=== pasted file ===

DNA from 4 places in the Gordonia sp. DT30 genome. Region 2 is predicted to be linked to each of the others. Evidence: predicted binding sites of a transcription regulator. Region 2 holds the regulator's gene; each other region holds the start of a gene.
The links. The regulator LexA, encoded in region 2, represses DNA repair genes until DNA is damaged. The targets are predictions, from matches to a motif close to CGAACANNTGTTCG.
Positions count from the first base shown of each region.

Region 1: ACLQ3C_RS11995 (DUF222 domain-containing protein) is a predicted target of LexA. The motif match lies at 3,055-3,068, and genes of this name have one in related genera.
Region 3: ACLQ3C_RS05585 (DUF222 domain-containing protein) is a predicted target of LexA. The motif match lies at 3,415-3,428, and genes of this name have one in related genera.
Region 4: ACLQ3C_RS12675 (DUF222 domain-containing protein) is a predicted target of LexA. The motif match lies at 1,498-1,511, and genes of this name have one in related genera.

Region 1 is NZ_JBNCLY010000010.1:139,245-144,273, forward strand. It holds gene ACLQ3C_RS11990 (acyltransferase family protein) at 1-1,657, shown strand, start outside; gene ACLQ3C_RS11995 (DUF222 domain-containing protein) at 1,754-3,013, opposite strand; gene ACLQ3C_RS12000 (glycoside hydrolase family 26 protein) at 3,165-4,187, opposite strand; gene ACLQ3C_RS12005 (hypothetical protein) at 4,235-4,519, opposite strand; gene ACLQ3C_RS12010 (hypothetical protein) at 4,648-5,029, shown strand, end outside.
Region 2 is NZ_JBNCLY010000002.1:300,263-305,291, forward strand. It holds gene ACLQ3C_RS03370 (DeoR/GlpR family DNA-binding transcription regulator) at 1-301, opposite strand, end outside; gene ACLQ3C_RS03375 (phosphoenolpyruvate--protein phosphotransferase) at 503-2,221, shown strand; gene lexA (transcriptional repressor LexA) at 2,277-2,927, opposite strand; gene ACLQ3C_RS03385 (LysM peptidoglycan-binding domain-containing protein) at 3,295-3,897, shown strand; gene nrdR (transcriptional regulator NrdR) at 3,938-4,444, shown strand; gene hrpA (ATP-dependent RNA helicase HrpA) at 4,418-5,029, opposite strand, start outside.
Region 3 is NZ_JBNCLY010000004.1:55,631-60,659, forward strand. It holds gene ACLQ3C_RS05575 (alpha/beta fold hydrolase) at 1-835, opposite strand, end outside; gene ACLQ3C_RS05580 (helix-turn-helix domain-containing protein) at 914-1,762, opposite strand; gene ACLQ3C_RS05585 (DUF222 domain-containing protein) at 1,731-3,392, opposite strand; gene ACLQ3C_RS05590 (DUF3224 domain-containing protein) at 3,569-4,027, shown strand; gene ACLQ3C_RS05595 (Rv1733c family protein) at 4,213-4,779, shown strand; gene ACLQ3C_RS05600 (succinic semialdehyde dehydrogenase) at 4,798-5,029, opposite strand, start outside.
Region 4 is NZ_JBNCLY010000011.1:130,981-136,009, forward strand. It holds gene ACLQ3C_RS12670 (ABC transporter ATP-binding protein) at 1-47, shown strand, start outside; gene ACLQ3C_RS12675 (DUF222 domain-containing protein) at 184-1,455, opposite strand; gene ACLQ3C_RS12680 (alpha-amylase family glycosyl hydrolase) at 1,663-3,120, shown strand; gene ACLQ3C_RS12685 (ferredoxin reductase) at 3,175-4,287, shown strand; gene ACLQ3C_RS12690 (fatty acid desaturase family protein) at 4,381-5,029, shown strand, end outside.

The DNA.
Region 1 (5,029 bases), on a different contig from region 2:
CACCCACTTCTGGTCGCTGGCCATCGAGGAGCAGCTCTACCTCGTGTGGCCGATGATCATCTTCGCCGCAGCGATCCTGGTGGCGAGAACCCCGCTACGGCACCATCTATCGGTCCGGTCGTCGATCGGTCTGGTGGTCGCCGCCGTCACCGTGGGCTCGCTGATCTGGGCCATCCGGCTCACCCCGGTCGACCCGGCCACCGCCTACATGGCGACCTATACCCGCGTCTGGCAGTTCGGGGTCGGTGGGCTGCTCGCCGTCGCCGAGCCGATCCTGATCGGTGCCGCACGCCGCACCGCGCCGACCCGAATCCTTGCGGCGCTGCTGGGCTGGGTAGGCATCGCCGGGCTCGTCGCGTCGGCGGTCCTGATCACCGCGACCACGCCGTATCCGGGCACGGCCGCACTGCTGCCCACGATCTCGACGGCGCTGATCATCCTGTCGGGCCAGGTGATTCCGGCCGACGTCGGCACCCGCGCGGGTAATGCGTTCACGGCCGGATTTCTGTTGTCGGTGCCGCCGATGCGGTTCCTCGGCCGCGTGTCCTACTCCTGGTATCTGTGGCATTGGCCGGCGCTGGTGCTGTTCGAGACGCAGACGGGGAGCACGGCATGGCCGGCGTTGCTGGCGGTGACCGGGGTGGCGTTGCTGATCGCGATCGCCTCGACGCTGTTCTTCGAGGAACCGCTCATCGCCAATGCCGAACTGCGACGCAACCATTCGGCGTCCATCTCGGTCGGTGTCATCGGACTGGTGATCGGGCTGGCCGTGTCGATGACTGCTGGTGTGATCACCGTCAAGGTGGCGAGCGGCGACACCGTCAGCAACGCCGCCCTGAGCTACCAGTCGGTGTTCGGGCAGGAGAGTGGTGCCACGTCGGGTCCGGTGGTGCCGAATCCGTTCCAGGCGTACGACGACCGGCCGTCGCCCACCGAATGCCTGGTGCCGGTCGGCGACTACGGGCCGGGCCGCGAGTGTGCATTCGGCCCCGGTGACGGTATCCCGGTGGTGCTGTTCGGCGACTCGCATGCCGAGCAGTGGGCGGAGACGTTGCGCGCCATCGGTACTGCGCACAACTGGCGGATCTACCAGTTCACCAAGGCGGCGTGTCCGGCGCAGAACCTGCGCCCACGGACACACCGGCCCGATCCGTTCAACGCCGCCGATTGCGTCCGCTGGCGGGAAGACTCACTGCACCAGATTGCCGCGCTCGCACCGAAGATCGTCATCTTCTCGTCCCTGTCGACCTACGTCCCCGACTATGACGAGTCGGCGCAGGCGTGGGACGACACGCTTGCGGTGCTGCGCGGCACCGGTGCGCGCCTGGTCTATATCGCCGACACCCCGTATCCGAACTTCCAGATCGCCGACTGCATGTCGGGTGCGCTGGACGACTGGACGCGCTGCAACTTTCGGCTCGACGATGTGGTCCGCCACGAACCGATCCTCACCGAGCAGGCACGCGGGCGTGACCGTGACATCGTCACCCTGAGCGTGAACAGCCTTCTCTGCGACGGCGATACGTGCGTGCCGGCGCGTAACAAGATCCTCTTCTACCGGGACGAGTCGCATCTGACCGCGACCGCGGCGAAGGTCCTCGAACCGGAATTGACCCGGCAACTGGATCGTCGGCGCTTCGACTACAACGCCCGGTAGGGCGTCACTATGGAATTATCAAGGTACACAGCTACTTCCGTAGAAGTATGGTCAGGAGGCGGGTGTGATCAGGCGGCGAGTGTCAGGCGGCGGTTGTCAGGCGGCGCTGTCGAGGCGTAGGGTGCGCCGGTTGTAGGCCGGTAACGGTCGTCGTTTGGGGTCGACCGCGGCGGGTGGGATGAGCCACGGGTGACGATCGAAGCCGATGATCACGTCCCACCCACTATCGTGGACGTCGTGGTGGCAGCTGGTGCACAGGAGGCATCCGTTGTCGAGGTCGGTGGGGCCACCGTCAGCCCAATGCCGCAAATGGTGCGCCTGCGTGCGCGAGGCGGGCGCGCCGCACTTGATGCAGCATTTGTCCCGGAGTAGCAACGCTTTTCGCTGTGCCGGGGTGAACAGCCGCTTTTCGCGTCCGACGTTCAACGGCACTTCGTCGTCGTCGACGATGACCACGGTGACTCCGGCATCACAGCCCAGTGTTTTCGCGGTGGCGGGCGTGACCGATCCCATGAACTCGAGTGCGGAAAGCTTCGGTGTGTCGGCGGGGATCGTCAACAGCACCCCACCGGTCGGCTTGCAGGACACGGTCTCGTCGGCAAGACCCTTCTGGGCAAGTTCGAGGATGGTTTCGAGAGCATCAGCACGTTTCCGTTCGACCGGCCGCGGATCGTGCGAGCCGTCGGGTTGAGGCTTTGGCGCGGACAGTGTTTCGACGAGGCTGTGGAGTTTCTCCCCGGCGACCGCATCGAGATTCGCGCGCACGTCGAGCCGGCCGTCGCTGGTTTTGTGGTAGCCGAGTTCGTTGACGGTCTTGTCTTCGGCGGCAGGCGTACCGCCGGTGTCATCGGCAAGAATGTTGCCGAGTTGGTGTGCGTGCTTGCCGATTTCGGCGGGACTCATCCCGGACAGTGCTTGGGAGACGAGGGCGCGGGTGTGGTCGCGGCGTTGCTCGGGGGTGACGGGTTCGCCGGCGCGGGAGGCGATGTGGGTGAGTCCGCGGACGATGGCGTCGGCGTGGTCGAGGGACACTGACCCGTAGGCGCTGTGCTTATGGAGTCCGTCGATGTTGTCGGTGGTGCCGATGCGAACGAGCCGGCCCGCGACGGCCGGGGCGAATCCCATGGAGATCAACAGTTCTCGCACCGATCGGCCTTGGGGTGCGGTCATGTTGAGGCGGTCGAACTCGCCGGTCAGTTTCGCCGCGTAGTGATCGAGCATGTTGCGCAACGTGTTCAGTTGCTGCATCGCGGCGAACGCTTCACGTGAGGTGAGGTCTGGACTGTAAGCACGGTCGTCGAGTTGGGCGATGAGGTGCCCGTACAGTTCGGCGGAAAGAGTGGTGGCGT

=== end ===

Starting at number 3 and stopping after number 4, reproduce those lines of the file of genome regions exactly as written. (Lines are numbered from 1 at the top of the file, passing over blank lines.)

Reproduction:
Positions count from the first base shown of each region.

Region 1: ACLQ3C_RS11995 (DUF222 domain-containing protein) is a predicted target of LexA. The motif match lies at 3,055-3,068, and genes of this name have one in related genera.